Tuesday, May 27, 2008


I happened to attend Durga Pooja celebrations organized by a Bengali community in California. There were some cultural programs in Bengali organized by people in the community; music, dance, drama among other things.

One of the events was the skit enacted by children based on stories from The Panchatantra. While everyone commended the performance and complimented the lady who directed the skit, there was some disappointment (expressed by the woman herself) about the presence of an element of death in almost every Panchatantra story.

“Here in the US, all story books meant for children steer clear of blood and death”, observed a woman. “In Panchatantra, every story has death. The crab dies, the fishes die and so do many others”.

The remark trailed off….. the conversation proceeded to other things…
But my mind dwelled upon that observation about Panchatantra.

While the stand of the west seems sensible and thoughtful at the first glance…. it does not at the second. Attribute it to my excessive patronizing of India, especially the India of the ancient times….
So, were those sages (and people) who taught Panchatantra to children not very thoughtful? Is the Panchatantra flawed?

I refuse to believe; not because I find some wrong in the idea of the west, but simply because I believe that the Panchatantra cannot be wrong.
I refuse to accept even for a moment that ancient Indian wisdom could be flawed. Again… you may call it over patronizing….but anything that took birth in India during the ancient times is above and beyond verification…(for me)

In the west, people exhibit a feeling of strong resentment to death, decaying, mortality and aging, which is evident from the million dollar industry of anti aging cosmetics. This rejection of death is the reason why people suffer stress, anxiety, fear and insecurity especially during middle age and later. There is much effort and exertion in futility towards remaining young forever and adamant refusal to growing old.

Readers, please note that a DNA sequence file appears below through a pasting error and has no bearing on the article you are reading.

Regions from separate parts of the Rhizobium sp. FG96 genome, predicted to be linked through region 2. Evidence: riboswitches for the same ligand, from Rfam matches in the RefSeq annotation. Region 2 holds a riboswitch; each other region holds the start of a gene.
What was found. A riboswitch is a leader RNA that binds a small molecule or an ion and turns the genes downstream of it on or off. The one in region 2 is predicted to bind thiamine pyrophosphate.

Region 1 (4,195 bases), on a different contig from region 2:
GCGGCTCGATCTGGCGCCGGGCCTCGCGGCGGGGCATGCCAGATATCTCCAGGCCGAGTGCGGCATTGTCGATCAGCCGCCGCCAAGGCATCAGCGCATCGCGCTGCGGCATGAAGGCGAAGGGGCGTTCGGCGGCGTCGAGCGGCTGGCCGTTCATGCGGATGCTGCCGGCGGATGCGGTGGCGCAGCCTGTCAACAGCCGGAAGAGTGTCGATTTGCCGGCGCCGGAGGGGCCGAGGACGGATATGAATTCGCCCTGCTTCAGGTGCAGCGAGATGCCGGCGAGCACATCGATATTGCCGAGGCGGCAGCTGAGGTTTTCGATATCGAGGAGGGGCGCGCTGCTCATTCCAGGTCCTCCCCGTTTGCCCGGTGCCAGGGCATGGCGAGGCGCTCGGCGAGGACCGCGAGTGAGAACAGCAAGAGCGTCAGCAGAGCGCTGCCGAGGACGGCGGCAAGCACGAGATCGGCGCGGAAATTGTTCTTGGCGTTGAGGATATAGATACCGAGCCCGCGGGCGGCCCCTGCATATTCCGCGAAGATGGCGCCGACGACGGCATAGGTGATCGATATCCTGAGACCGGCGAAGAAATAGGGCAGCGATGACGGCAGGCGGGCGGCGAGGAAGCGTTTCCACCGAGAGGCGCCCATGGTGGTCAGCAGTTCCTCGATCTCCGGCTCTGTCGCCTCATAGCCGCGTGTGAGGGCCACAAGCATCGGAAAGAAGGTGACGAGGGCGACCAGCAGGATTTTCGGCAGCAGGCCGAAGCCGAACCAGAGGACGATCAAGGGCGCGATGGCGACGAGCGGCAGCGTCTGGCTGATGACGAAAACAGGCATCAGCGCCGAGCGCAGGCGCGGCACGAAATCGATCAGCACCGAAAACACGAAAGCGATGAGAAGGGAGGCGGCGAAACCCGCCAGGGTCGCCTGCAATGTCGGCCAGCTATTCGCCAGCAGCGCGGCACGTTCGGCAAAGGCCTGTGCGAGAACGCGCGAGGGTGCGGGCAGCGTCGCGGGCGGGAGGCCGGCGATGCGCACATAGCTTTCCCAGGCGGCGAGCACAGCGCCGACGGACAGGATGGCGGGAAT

We Indians on the other hand age so very gracefully and naturally. People turn to philosophy and spiritualism as they grow older and retreat from indulgence. They spend their time reading the scriptures, playing with grand children, going on pilgrimages and so on.

This disposition of readiness towards death that we Indians demonstrate stems from an acceptance of our own mortality that is woven into the fabric of our socio cultural life.

The Bhagawadgeetha that says “The body is mortal, but the soul is eternal”, the theories of Karma and reincarnation are all there for us to fall back upon…
These were not calculated entries made into our curriculum after we crossed a certain age but these were infused into our consciousness since our childhood.

An Indian’s attitude towards death is one of acceptance. His reaction is one of welcoming. Of the 103 verses in Gitanjali, more than 12 verses express Tagore’s sentiment towards death. Acceptance, readiness and willingness!